Before adding boost to the 5.7L, we had to run the Hemi in normally aspirated trim to establish a baseline. This would allow us to isolate the power gains offered by the supercharger. The modified Hemi was installed on the dyno and configured with a Meziere electric water pump, 1 7/8-inch Hooker long-tube headers, and a Holley HP management system. Run in normally aspirated trim, the modified 5.7L produced 514 hp at 7,000 rpm and 423 lb-ft of torque at 5,900 rpm. The TorqStorm supercharger was then installed with the supplied 3.25-inch blower and 8.0-inch crank pulleys. This combination produced a peak of 10 psi. Dialed in with the Holley HP ECU, the supercharged Hemi produced 675 hp and 585 lb-ft of torque. This represented gains of 161 hp and 162 lb-ft of torque. We suspect there was even more power left in the combination, but it is hard to argue with a 5.7L that belts out 675 hp. Think about what this combo would be like in an A-Body Dart, B-Body Charger, or E-Body Challenger! Remember, TorqStorm offers a full line of kits for popular Mopar applications, including small- and big-blocks, late Hemis, and even dedicated kits for Ram trucks, Durangos, and Dakotas. I guess boost really is the ultimate bolt on!



The Mopar Performance 5.7L crate motor featured ported stock heads and a beehive valve spring upgrade to take full advantage of the extra lift and duration offered by the performance camshaft.

Where the factory Ram truck, Magnum, and SRT8 applications all rely on some type of long-runner EFI intake, the crate motor was equipped with a short-runner single-plane manifold.

Feeding the MP single-plane intake was a 4150 throttle body. The four-hole throttle body supplied the necessary airflow to our Hemi.

Fuel was supplied to the 5.7L through a set of 60 lb/hr injectors. A boost-referenced regulator and Aeromotive fuel pump ensured adequate fuel supply to the injectors.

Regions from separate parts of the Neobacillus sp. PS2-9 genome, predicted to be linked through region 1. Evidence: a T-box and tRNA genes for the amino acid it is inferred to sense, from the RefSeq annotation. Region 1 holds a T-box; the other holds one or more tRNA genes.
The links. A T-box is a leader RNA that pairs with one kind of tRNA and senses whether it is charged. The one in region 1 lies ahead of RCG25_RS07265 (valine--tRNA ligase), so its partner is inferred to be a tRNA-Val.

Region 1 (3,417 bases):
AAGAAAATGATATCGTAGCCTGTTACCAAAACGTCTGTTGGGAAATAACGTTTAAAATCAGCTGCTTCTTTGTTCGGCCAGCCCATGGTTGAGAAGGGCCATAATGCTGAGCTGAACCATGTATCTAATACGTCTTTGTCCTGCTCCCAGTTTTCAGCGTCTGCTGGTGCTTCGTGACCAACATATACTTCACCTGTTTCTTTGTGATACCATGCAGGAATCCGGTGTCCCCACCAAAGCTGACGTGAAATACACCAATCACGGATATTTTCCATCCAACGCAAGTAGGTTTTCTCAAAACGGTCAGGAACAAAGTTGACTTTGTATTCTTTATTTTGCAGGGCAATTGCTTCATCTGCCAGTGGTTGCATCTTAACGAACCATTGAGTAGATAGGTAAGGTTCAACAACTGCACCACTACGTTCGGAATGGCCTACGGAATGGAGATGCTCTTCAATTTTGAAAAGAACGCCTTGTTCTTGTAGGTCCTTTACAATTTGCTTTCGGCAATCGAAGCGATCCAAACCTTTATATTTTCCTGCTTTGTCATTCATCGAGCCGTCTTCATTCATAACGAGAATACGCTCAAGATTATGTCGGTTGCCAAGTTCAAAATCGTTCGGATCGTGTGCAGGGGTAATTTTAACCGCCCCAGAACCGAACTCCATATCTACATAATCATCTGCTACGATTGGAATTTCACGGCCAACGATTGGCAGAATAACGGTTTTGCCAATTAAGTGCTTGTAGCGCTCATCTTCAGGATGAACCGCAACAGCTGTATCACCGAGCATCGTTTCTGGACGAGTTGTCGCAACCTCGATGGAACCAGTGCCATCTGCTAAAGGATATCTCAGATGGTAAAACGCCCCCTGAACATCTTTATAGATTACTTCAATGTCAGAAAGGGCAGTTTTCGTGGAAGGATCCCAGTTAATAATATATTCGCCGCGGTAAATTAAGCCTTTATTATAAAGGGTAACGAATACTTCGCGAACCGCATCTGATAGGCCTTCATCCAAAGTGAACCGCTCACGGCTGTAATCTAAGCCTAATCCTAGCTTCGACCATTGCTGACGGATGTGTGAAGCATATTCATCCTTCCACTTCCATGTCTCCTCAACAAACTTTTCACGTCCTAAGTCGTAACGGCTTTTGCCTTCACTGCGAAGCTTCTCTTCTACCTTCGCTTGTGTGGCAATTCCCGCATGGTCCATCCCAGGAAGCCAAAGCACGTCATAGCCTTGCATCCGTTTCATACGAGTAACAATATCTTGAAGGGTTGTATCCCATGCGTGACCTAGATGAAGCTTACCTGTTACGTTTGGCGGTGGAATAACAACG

All of the air supplied to the motor must also find a way out, so we installed a set of Hooker 1 7/8-inch long-tube headers (for a Magnum application).

Knowing that the fuel and timing curves were critical to the success of a supercharged motor, we dialed in our Hemi using a Holley HP management system configured with dual wide-band O2 sensors.

Run on the dyno in normally aspirated trim with the single-plane intake and 4150 throttle body, the modified 5.7L Hemi produced 514 hp at 7,000 rpm and 423 lb-ft of torque at 5,900 rpm.

To eliminate the chance of the press-fit damper from spinning on the crank when subjected to the belt loads of the supercharger, TorqStorm supplied a custom pinned crank hub.

Installation of the crank hub required drilling a receiver hole in the crank snout for the pin. The kit included the necessary drill index and bit to facilitate installation of the hub.

With the hub bolted in place, we installed the 8.0-inch, 8-rib crank pulley.

After securing the crank hub and pulley, we installed the mounting blower bracket using the supplied hardware. Installation on the Hemi was simple and straightforward.

Since our crate motor lacked the power steering pump typical of an in-car installation, we whipped up these steel spacers to properly locate the blower mount to the cylinder head.

With the mount in place, we were free to install the TorqStorm supercharger, spring-loaded tensioner, and 8-rib blower belt. Note that all seven of the blower mounting bolts have not yet been installed.

The kit was supplied with a 3.25-inch blower pulley. When combined with the 8.0-inch crank pulley on our Hemi, the result was a peak boost of 10.0 psi.

According to TorqStorm, the size and impeller design of their centrifugal supercharger would support over 700 hp.

Though designed for a carbureted application, we employed this carb hat on our 4150 throttle body.

To eliminate unwanted heat build-up and the pressure spikes that can occur under high-rpm, lift-throttle conditions, the TorqStorm kit included this blow-off valve.

Run on the dyno with the TorqStorm supercharger, the modified 5.7L Hemi produced 675 hp at 6,300 rpm and 585 lb-ft of torque at 5,500 rpm, all at a peak boost of 10.0 psi.

As you can see from the results, the power output of the modified 5.7L Hemi improved substantially once we applied boost from the TorqStorm supercharger. Run in normally aspirated trim, the 5.7L produced 514 hp and 423 lb-ft of torque. After installation of the ultimate bolt on, the peak numbers jumped to 675 hp and 585 lb-ft of torque. Nice job TorqStorm!